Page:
I am currently working on defining overloaded functions’ behavior. I want to be able to overload based on the function’s return type, and there are some very… interesting compilations that arise from that.
In order to resolve them, I’m trying to get a clear answer to one question: What are overloaded functions used for.
In particular, I’m talking about overloads that redefine a function with the same name and the same number of arguments, particularly when defined in different contexts.
The most typical use case for overloading in this case is, e.g., the
max function. You are quite expected to have different implementations of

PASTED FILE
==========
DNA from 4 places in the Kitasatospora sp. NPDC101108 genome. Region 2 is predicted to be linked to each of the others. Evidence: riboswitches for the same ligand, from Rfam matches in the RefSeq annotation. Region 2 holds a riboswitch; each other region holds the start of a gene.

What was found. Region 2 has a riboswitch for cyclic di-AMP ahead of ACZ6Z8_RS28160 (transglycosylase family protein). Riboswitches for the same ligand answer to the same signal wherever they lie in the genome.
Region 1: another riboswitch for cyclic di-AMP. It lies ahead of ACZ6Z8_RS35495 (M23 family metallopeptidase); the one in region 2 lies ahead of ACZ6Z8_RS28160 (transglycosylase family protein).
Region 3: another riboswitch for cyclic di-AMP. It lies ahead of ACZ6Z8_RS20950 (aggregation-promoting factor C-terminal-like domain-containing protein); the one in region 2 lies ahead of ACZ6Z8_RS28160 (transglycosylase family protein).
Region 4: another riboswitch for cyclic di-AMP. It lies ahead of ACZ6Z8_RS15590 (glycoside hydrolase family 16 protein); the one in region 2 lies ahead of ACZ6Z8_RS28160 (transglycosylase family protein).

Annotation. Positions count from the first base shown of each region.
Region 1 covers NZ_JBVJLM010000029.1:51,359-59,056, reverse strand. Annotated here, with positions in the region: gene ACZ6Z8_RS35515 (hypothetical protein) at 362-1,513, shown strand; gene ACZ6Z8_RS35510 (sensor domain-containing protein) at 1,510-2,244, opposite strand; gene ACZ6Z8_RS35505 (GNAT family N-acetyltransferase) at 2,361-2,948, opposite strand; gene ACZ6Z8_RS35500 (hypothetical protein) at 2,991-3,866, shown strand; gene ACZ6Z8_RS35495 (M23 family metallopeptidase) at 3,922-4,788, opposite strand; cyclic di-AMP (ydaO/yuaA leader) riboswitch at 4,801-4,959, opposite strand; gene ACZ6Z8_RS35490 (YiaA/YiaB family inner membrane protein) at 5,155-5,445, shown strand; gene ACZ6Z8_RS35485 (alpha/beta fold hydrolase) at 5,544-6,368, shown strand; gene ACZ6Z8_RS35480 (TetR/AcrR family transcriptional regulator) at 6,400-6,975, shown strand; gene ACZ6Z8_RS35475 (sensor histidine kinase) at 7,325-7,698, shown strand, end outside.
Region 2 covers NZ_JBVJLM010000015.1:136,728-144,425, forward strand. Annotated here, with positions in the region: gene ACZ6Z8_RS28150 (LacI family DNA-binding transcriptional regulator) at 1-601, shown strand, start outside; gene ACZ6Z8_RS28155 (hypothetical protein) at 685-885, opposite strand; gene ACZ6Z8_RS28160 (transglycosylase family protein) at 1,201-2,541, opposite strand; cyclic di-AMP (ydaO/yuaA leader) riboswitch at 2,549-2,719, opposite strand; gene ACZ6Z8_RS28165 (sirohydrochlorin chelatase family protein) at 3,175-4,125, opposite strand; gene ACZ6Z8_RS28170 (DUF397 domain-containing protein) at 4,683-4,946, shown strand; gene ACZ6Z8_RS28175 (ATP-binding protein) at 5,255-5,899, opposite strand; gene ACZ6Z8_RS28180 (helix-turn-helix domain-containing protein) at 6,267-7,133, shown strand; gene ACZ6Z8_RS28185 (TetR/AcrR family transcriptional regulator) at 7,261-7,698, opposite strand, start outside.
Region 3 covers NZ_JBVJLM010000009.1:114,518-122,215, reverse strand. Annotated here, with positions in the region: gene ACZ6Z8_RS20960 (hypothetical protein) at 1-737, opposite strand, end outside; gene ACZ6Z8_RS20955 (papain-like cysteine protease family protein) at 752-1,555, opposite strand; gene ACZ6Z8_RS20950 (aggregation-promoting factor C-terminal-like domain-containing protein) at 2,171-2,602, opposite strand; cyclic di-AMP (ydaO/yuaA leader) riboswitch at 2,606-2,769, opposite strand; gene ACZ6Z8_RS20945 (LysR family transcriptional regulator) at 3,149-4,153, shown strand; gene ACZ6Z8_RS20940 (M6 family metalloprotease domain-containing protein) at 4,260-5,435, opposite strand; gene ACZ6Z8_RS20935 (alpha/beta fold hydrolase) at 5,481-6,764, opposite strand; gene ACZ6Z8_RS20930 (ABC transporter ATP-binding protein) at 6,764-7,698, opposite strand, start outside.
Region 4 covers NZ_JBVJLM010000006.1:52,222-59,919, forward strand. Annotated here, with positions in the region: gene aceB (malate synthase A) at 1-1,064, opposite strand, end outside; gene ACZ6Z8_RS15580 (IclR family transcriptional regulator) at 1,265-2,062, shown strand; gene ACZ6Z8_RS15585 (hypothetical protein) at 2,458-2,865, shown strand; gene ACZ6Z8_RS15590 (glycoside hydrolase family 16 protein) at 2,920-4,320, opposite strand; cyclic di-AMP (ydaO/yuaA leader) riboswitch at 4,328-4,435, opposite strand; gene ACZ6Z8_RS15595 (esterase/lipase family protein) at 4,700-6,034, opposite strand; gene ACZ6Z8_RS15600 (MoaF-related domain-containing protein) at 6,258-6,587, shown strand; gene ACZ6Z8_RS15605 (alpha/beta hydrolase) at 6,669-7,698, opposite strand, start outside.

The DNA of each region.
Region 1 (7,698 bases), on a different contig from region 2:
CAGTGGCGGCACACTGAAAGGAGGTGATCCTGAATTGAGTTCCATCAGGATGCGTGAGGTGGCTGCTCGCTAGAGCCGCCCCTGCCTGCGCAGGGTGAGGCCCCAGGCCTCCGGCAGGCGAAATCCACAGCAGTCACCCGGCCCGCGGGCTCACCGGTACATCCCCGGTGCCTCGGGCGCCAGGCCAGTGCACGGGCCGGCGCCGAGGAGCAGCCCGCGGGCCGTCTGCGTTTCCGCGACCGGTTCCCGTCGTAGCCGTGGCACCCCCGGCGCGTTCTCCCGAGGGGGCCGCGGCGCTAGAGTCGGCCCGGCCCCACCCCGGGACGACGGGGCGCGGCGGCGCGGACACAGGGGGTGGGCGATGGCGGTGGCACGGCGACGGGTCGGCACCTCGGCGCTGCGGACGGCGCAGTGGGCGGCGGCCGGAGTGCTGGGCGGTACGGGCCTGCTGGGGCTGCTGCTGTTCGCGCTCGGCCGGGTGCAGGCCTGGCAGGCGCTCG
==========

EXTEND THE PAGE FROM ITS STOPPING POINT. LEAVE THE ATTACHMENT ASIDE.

max based on user defined types. Fundementally, however, they all do the same thing: accept two objects, and return (a reference to) the bigger of the two. If there is any ambiguity between overloads in such a case, that ambiguity will not result in fundamentally incorrect results. The different overloads pick between different ways of achieving the same end result.
My question is this: are there any other use cases I’m missing here. Is there a reasonable case where picking the “wrong” overload is a matter of having something completely different happening?
My intuition says no, but I’d really like to hear feedback from as many people as I can before I pass judgement.
- Different implementations for the same semantic operation.
- Potentially completely different operations that happen to have the same name and number of arguments (please post reasoning in comments)
- Other (definitely post reasoning in comments)